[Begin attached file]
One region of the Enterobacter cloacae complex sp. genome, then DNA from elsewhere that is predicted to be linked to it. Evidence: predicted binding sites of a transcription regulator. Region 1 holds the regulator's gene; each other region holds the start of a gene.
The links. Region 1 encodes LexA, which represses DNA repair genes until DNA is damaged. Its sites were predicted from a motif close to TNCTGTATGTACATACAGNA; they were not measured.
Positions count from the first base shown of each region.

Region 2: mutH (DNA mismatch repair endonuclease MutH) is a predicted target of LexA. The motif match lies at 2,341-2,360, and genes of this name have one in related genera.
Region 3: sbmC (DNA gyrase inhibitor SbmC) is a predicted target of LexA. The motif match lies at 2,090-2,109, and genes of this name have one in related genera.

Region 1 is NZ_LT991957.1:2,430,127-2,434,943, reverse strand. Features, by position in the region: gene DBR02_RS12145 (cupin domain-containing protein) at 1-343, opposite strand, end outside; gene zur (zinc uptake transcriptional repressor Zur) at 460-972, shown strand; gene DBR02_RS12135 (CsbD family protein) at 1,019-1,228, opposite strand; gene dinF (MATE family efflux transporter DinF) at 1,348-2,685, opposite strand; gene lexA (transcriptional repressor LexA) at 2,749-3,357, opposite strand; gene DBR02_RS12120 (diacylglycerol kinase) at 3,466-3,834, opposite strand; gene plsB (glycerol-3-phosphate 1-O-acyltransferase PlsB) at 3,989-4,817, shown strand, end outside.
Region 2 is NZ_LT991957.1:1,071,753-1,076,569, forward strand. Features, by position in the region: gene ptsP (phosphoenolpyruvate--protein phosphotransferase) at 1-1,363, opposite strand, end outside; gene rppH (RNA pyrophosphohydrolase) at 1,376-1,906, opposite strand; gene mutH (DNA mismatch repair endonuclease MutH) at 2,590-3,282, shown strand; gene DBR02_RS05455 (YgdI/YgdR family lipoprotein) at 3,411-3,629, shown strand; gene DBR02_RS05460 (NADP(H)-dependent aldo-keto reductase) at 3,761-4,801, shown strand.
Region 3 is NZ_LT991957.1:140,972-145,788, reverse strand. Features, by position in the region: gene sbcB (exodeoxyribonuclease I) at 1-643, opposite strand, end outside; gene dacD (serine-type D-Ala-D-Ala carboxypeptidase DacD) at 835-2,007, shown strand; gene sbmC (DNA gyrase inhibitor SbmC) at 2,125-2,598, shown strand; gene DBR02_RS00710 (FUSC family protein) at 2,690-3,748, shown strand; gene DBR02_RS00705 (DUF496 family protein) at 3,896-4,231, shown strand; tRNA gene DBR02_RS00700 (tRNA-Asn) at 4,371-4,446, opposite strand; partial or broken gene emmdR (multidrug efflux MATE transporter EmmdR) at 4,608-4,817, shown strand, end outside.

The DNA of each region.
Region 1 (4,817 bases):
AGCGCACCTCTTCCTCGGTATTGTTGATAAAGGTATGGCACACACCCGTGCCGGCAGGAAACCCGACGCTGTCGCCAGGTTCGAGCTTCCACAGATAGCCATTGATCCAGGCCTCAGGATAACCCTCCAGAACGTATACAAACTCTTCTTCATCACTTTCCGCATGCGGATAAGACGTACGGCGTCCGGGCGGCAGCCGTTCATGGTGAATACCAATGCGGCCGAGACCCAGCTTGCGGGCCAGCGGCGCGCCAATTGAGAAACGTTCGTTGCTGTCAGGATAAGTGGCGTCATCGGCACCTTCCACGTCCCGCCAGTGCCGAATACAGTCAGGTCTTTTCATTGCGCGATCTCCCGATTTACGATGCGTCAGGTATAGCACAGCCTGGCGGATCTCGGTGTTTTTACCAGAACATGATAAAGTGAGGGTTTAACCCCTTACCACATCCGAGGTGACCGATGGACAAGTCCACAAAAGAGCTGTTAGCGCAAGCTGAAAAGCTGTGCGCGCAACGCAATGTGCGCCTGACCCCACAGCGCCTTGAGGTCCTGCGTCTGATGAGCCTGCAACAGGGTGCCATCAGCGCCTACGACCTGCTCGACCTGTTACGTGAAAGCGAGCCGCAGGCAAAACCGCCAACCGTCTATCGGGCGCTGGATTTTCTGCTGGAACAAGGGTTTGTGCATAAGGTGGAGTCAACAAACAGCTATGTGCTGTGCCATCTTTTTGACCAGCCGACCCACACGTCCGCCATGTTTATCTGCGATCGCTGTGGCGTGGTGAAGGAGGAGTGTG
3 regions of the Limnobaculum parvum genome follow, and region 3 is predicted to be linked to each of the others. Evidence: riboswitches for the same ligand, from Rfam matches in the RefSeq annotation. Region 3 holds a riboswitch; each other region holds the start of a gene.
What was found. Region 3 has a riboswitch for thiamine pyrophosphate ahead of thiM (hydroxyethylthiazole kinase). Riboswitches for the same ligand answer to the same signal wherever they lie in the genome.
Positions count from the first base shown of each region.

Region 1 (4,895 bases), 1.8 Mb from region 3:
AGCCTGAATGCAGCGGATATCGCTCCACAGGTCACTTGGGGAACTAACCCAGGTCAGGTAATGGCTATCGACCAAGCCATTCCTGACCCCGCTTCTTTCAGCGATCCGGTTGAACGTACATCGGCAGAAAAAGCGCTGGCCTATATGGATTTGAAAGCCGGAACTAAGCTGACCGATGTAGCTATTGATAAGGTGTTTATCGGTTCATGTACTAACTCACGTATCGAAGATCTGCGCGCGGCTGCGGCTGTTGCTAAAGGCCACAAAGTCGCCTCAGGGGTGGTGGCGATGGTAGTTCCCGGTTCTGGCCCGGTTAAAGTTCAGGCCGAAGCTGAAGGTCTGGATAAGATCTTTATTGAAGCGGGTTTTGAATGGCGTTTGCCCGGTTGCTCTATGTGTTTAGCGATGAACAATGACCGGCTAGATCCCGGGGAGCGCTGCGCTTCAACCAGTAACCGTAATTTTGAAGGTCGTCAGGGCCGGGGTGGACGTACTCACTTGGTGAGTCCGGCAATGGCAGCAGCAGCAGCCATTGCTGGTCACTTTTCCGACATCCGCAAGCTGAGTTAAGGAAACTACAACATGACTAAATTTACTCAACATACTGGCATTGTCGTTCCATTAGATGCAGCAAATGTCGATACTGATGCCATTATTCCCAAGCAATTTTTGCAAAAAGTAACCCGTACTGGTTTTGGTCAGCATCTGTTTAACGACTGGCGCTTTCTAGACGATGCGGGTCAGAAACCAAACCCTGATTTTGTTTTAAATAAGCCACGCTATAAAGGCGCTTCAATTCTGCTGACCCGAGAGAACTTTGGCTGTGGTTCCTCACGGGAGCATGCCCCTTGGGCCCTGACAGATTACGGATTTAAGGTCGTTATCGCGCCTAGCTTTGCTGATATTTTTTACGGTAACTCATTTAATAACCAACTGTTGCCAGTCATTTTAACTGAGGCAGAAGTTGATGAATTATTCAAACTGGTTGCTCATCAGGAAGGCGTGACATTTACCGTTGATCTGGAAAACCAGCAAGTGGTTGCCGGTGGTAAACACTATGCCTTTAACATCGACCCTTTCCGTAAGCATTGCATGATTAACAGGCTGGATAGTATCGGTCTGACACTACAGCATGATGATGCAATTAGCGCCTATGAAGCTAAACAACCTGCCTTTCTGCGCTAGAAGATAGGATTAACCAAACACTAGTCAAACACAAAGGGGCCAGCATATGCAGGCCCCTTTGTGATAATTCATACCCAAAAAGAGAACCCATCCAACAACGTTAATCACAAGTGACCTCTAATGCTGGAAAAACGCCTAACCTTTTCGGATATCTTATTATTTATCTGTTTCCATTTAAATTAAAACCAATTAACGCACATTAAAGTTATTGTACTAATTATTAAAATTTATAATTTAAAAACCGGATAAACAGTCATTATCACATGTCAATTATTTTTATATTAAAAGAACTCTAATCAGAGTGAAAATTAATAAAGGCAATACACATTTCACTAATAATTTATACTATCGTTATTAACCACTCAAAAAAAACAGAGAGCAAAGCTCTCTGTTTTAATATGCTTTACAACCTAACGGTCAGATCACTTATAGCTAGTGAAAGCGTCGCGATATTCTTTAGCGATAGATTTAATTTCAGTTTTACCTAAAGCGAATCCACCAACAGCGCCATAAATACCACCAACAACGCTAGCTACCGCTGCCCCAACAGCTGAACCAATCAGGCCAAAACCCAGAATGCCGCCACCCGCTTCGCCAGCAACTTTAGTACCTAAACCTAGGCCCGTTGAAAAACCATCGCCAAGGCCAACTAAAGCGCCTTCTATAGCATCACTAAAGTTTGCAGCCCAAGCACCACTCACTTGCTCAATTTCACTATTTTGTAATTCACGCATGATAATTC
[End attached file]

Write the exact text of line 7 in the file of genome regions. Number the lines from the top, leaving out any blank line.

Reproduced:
Region 2 is NZ_LT991957.1:1,071,753-1,076,569, forward strand. Features, by position in the region: gene ptsP (phosphoenolpyruvate--protein phosphotransferase) at 1-1,363, opposite strand, end outside; gene rppH (RNA pyrophosphohydrolase) at 1,376-1,906, opposite strand; gene mutH (DNA mismatch repair endonuclease MutH) at 2,590-3,282, shown strand; gene DBR02_RS05455 (YgdI/YgdR family lipoprotein) at 3,411-3,629, shown strand; gene DBR02_RS05460 (NADP(H)-dependent aldo-keto reductase) at 3,761-4,801, shown strand.